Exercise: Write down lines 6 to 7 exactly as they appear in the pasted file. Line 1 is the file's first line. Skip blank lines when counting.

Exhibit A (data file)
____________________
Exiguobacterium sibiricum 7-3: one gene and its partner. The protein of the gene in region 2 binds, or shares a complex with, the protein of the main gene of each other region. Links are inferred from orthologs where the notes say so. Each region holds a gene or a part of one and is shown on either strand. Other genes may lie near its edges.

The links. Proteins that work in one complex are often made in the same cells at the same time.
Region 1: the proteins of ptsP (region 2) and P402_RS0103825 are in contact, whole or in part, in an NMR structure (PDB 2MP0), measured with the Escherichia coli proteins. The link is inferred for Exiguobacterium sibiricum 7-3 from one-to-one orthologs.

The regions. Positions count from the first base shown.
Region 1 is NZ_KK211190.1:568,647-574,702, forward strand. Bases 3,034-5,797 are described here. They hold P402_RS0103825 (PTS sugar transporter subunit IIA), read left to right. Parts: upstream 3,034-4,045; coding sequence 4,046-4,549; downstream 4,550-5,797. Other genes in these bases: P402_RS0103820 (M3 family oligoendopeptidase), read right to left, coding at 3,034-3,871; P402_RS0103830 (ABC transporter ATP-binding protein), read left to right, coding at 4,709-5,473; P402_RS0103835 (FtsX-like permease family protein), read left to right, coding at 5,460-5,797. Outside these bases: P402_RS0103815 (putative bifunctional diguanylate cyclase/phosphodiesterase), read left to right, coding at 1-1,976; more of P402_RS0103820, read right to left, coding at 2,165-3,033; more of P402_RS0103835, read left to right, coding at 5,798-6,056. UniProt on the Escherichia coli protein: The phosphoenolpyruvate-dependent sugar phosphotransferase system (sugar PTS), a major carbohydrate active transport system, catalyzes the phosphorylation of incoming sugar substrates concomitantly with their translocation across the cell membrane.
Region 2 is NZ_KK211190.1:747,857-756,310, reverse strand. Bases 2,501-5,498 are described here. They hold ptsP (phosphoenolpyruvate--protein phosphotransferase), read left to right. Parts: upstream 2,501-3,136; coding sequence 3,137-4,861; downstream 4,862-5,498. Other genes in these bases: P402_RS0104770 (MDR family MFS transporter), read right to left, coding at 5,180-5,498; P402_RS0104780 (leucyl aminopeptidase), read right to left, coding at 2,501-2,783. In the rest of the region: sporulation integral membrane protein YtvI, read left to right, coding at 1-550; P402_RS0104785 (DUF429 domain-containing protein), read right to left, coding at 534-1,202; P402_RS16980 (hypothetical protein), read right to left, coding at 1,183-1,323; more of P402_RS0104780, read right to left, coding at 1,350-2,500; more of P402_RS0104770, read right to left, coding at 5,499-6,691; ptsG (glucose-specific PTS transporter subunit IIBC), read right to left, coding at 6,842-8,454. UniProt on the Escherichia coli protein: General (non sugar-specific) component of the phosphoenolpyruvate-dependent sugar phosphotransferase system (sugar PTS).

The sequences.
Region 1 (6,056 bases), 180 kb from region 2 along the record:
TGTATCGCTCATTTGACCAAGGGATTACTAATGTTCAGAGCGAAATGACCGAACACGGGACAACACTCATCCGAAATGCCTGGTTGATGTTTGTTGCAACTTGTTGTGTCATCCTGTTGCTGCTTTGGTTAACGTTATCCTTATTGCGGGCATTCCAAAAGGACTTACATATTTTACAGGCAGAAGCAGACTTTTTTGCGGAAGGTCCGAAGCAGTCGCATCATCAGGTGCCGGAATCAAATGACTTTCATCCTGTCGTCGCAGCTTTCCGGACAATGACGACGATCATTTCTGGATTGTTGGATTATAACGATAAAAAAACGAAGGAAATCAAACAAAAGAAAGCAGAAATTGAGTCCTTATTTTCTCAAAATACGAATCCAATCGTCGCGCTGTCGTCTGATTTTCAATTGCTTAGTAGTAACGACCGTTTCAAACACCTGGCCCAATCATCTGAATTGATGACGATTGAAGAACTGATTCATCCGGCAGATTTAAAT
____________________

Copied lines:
Region 2 is NZ_KK211190.1:747,857-756,310, reverse strand. Bases 2,501-5,498 are described here. They hold ptsP (phosphoenolpyruvate--protein phosphotransferase), read left to right. Parts: upstream 2,501-3,136; coding sequence 3,137-4,861; downstream 4,862-5,498. Other genes in these bases: P402_RS0104770 (MDR family MFS transporter), read right to left, coding at 5,180-5,498; P402_RS0104780 (leucyl aminopeptidase), read right to left, coding at 2,501-2,783. In the rest of the region: sporulation integral membrane protein YtvI, read left to right, coding at 1-550; P402_RS0104785 (DUF429 domain-containing protein), read right to left, coding at 534-1,202; P402_RS16980 (hypothetical protein), read right to left, coding at 1,183-1,323; more of P402_RS0104780, read right to left, coding at 1,350-2,500; more of P402_RS0104770, read right to left, coding at 5,499-6,691; ptsG (glucose-specific PTS transporter subunit IIBC), read right to left, coding at 6,842-8,454. UniProt on the Escherichia coli protein: General (non sugar-specific) component of the phosphoenolpyruvate-dependent sugar phosphotransferase system (sugar PTS).

The sequences.